Can poker improve your game?

There are certain side hobbies and activities that are known to be common among successful athletes across a range of sports. For instance, figures ranging from NBA star Stephen Curry to ex-Dallas Cowboys quarterback Tony Romo are known to excel in golf. A growing number of sports stars are also known to practice meditation, which for that matter, yoga is a rising trend as well. And the reason that activities like these seem to catch on across sports is that they’re more than hobbies. In most cases, athletes see aspects of these hobbies that can help them to improve on the field (or court) of play.

Along those lines, poker represents another interesting hobby that is known to be popular among all kinds of successful athletes. From European football megastar Cristiano Ronaldo, to retired NBA pros like Paul Pierce and Charles Barkley. There are countless prominent sports figures known to enjoy some time at the tables.

This particular athlete side hobby is a little bit more subtle, because unlike golf or yoga there’s no physical component to it. However, poker does teach valuable lessons to athletes, that some that competitive field hockey players can certainly benefit from as well.

Accepting Highs & Lows

There are many rules, tactics, and even mathematical considerations that go into this game. However, learning how to win poker games tends to mean mastering psychology as much as strategy. Players learn how to master their emotions during games. This crucially means coming to understand how to move on after a defeat, and stay focused later a victory. Any athlete can take this kind of training to heart, even within a single game. In a certain sense, sport is a never-ending series of small successes and failures. Athletes who can move past them and stay calm and balanced are often the ones who thrive.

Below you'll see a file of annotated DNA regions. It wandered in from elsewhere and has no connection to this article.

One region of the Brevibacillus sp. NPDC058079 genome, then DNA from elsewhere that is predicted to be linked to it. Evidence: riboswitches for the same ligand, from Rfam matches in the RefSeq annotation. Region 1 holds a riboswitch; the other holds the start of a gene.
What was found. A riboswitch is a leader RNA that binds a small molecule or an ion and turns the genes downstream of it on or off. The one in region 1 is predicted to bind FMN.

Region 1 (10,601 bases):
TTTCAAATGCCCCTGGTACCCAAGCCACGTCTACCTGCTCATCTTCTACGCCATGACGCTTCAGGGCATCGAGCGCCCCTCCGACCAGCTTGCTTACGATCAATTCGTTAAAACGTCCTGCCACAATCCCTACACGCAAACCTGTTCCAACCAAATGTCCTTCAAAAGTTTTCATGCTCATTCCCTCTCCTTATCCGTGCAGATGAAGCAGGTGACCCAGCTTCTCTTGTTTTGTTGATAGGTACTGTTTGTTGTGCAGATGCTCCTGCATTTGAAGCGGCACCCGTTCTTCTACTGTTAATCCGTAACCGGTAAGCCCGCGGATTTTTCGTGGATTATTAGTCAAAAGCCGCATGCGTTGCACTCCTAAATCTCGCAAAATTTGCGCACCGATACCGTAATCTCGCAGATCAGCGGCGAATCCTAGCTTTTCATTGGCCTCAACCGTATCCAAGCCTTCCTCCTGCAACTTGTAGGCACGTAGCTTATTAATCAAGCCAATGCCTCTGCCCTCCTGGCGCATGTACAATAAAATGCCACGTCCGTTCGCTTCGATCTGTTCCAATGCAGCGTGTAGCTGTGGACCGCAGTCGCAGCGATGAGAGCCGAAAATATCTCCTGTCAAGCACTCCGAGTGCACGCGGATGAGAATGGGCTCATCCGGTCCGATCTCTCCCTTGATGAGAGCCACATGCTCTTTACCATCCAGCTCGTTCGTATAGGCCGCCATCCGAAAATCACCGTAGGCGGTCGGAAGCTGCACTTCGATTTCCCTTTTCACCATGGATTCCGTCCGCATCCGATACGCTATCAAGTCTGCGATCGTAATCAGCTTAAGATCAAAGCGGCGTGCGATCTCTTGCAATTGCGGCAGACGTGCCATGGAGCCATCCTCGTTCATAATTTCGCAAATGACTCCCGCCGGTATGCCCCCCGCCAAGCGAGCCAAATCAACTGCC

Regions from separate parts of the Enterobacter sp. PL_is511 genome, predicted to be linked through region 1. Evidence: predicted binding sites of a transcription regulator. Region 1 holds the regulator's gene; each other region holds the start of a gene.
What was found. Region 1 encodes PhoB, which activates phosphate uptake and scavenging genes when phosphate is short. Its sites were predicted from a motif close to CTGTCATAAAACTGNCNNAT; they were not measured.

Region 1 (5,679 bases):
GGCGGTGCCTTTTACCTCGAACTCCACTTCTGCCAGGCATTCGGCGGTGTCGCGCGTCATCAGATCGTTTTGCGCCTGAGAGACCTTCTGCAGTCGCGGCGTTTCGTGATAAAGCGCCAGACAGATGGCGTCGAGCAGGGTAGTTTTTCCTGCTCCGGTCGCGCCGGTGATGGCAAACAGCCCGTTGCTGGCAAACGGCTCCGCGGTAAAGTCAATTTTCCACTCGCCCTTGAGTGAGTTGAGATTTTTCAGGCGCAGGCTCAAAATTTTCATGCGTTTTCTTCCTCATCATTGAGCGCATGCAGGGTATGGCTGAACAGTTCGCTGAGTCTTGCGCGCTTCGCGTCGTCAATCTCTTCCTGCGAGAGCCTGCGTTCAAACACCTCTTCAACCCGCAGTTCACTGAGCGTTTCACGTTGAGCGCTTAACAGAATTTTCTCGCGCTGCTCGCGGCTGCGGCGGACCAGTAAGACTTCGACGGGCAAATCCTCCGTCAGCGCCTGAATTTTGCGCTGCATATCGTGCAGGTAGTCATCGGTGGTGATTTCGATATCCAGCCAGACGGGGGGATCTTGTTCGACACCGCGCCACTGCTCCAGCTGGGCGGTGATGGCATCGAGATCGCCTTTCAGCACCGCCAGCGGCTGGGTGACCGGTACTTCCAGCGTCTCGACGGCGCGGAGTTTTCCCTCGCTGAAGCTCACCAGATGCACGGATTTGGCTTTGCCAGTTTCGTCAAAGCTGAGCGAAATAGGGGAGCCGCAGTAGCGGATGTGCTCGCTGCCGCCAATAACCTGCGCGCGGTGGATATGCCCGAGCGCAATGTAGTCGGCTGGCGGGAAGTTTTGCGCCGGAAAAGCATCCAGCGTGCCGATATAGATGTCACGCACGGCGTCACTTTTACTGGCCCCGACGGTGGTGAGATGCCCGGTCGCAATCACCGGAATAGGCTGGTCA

Using poker for strategy in field hockey

Calculating Risk & Reward

Poker also teaches players to calculate risk and reward on the move. And by extension, to determine when to be aggressive, or when to take a more conservative, patient, or defensive approach. These lessons don’t always translate to team sports, because an individual athlete still needs to work within a team strategy. However, there is something to be said for training one’s competitive instinct. Through poker, a field hockey player or any other athlete can gain a sense of when to be aggressive and when to wait for the right moment in competition. It’s an invaluable skill to be able to judge these things on the fly, and it can turn even an average athlete into a more effective field hockey player.

Concentration in sport

Sharpening Concentration Under Pressure

Among all of the life lessons of poker, for athletics or otherwise, that of learning to concentrate under pressure is perhaps the most significant. Poker players simply cannot thrive unless they train themselves to maintain concentration. No matter what other players may be doing, no matter what the stakes may be, and no matter what cards are dealt. Concentration should be a constant, and this is very much the case in sports as well. No experienced field hockey player would argue against better concentration under pressure as being a vital skill to master.

Naturally, none of these poker-related lessons tell you anything about field hockey strategy specifically, nor do they have anything to do with how to hit a ball. They won’t hone you physically or make you better at passing or scoring. But from an emotional and psychological standpoint, they can make you a more complete athlete. This is one reason so many stars in so many sports make a habit of playing poker, and it’s why we believe field hockey players have a lot to learn from the game as well. 

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